As a quick tip of advice, we almost will never recommend scrubbing. Most of the instructions will advise you to blot gently with a towel. There are a few reasons for this.
- Scrubbing can be abrasive to the material you are working with. Cotton naturally will thin out.
- Scrubbing can also spread the stain rather than clean it up. When dealing with blood you want to lift the stain not push it around.
- Scrubbing doesn’t allow for the cleaning material to soak in.
- Hydrogen Peroxide
- Cold Salt Water
- Talcum Powder
Some of these materials and ingredients are filled with a lot of chemicals. It’s important to wear protective gear like gloves or eye materials when using them.
Blood Stains and Ammonia
Ammonia can be used for some of the most stubborn blood stains. To use it just combine one tablespoon of ammonia with ½ cup of tepid water. Use a towel to dab the mixture onto the effective area and let it dry. Then take a towel and use cold water to blot the area and remove the stain.
Blood Stains and Cola
Because Coke has a lot of carbonation and phosphoric acid, it actually does a wonderful job in getting blood stains out of your clothes. Most people will just pour a bit of the Coke onto the blood stain and let it sit before blotting it with a towel. Depending on just how set the stain is, this can take an hour or two for it to start to lift. Use cold water afterward to blot.
Blood Stains and Hydrogen Peroxide
Hydrogen Peroxide is commonly used to get rid of blood stains because it works for both fresh and dried blood. The process is easy. You only need to apply a small amount of the cleaning solution to the affected area and let it sit for five minutes. Now grab a towel and blot to absorb the material. Keep repeating this pattern until the stain has come out. Afterward, you can throw it in the wash or go by the manufacturer’s guidelines for cleaning.
Blood Stains and WD-40
You can pre-treat the blood stains with WD-40. This process is also simple as you just need to spray the affected area before throwing it in the wash or hand washing it yourself. WD-40 is also great because it has low oral toxicity and is relatively safe to use.
Blood Stains and Cornstarch
If you are having trouble finding something to get rid of a blood stain on your clothes, mixing cornstarch and cold water will do the trick. This will create a paste like formula that you can apply directly to your clothes. Keep in mind not to use warm water. You can rub this solution into the area and then leave it out in a sunny space to absorb before throwing it into the wash or hand washing the clothes.
Blood Stains and Talcum Powder
Similar to cornstarch, you can mix cold water with talcum powder to create another paste formula to help get rid of your blood stains. This is one of the best home remedies to get blood stains out of clothes and looks a lot like toothpaste when you make it. Apply the paste to the area and let it dry out completely. Then take cold water and a cloth to remove the paste and stain.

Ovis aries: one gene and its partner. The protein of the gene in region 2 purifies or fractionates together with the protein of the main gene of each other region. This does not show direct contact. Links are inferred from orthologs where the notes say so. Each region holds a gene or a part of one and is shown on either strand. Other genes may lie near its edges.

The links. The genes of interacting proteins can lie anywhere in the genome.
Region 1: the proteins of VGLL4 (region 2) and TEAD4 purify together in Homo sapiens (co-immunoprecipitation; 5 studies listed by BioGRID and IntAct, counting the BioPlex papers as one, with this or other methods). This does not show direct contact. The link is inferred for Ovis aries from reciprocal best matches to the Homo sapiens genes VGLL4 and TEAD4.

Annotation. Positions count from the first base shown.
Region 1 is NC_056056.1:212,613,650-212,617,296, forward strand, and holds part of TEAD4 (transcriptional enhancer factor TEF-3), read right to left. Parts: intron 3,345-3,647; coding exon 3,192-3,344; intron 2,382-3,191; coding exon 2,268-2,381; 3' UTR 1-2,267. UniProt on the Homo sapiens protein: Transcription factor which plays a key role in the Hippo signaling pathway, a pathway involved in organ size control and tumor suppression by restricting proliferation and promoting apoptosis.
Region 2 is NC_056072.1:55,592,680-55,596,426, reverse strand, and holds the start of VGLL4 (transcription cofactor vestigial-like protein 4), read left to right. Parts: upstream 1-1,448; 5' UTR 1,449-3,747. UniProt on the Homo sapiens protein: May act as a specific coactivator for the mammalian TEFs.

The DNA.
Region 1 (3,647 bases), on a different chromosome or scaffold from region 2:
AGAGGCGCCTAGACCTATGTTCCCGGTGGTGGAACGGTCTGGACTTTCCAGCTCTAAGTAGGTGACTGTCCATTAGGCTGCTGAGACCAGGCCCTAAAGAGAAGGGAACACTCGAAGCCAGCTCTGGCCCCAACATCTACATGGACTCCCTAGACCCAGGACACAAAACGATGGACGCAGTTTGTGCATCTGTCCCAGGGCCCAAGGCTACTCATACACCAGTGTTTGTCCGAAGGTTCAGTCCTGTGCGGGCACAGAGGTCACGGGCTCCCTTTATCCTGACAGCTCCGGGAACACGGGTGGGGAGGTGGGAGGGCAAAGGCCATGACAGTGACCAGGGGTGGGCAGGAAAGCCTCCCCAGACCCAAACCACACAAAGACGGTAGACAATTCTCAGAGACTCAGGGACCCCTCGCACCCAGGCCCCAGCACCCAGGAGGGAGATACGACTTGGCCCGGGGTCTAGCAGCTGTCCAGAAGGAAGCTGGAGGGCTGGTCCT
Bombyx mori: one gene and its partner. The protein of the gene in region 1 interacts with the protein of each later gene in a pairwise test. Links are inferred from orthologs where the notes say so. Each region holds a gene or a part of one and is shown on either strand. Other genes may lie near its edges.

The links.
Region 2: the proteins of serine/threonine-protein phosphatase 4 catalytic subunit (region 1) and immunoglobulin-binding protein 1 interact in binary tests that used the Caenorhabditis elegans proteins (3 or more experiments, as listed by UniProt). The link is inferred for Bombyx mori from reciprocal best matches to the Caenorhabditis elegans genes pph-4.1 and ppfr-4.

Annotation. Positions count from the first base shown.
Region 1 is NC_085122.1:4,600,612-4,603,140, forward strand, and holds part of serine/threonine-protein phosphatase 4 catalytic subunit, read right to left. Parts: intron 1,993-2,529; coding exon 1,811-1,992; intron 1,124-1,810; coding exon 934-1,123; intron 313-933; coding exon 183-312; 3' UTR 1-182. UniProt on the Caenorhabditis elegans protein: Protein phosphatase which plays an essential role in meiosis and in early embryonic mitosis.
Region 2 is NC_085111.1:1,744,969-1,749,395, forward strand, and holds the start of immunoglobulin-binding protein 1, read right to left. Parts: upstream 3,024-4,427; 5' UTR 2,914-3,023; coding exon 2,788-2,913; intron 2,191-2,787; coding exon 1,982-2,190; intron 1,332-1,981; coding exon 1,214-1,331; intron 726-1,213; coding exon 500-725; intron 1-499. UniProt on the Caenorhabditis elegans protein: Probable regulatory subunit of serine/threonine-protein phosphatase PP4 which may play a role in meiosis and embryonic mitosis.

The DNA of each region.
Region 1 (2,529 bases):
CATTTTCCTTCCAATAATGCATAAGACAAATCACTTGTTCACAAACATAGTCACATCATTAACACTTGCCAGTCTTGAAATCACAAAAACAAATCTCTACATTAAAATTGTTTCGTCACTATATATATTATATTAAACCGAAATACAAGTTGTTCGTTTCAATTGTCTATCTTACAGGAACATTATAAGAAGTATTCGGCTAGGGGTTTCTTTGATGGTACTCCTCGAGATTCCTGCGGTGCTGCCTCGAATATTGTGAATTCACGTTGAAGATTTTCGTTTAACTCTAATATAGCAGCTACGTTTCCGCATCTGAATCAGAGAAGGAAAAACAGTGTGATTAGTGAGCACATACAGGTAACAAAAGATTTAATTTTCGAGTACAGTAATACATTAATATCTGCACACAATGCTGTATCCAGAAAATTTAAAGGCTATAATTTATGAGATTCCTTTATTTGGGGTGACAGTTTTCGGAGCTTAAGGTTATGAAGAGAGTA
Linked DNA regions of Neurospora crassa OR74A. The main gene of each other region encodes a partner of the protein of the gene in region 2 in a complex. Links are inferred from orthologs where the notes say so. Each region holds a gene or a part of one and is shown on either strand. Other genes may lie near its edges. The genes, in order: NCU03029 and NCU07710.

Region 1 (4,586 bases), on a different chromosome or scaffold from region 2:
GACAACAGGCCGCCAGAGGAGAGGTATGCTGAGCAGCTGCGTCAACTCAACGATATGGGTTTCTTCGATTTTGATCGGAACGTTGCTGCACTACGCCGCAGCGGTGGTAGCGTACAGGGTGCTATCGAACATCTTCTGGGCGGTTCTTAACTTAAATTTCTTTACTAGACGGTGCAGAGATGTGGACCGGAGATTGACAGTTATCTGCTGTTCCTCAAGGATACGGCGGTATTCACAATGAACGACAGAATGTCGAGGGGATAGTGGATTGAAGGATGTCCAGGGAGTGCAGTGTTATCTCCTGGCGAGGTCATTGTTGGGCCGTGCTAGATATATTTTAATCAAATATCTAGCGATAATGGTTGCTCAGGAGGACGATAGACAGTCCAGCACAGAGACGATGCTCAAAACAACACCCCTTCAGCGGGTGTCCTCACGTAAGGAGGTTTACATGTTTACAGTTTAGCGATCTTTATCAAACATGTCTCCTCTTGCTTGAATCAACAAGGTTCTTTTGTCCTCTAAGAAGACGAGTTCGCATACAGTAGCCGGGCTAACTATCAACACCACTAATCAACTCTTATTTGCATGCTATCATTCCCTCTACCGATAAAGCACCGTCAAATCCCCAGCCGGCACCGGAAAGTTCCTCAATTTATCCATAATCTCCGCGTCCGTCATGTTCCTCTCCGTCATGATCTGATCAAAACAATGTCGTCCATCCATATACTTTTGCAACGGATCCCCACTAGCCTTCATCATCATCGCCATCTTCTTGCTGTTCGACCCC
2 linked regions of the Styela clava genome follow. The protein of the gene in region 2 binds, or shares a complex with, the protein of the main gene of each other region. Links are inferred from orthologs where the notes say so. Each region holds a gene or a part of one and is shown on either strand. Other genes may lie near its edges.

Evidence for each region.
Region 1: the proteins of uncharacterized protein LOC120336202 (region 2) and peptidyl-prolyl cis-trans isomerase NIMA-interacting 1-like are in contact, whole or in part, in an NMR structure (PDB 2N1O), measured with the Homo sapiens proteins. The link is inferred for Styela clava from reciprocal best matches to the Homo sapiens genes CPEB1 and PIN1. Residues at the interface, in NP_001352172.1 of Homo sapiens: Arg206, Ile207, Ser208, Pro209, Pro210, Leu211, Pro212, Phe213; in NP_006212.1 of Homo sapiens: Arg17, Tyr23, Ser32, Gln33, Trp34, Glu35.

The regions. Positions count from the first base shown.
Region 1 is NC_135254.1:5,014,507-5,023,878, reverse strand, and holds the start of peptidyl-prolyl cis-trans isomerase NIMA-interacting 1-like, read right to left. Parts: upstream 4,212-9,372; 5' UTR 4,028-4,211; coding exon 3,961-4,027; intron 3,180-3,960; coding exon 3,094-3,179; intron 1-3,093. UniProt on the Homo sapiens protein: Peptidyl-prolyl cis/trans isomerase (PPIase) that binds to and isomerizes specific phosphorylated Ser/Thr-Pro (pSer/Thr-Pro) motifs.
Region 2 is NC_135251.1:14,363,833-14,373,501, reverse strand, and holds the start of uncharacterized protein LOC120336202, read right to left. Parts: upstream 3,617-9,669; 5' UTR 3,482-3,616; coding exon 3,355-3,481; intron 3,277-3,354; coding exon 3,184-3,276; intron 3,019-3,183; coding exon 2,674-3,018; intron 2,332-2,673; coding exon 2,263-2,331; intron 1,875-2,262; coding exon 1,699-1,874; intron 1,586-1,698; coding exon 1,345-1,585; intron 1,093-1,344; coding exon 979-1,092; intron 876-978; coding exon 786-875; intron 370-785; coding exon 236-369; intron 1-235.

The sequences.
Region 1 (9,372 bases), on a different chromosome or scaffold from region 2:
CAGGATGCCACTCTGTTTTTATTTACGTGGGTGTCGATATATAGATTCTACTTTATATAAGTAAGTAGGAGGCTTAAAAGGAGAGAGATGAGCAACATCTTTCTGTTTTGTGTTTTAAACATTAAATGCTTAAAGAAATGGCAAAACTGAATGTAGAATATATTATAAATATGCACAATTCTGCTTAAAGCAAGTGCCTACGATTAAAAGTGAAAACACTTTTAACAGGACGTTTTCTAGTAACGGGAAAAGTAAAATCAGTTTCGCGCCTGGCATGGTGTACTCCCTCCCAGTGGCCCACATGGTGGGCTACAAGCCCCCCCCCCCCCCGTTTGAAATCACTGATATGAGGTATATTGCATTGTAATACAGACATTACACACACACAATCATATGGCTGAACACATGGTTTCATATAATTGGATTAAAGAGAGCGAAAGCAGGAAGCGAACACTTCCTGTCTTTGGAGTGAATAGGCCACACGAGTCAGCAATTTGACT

Blood Stains and cold Saltwater
Cold saltwater is commonly used to remove rust, blood stains, and grease. It’s actually an incredibly effective remedy when done right. Make a very thick paste of a lot of salt mixed with cold water. It should be like a paste similar to cornstarch and talcum powder. Apply it to the stained area and let it sit for 15-20 minutes. Salt helps to dehydrate the blood and lift the stain out. Rinse well with more cold water and repeat to get the stain out.
Blood naturally sets off panic mode in our heads because it is a sign that something is wrong. When we realize that it is seeping into our clothes immediately, we understand it has the potential to ruin them. We may run for the bleach or try to use hot water to get the stain out, but these aren’t the solutions. In fact, you can cause more harm than good. That’s why any of the above-mentioned household items are good to use.
One of the commonly overlooked mistakes is that we forget to read the manufacturer’s label. Not all clothes can be washed the same such as your jeans, blouses, or white undergarments. But our initial treatment process is going to be similar no matter what material or colors you are working with. When you finish this step, it’s important to go back to the label and wash by hand or by machine as instructed.
Most importantly, while there are some great products out there on the shelves of Target, Whole Foods, and other markets, not all of them actually work. And they are usually costly. Save money by using homemade or common household items first. A bottle of Coke will be cheaper than an organic cleaning product that has no strength.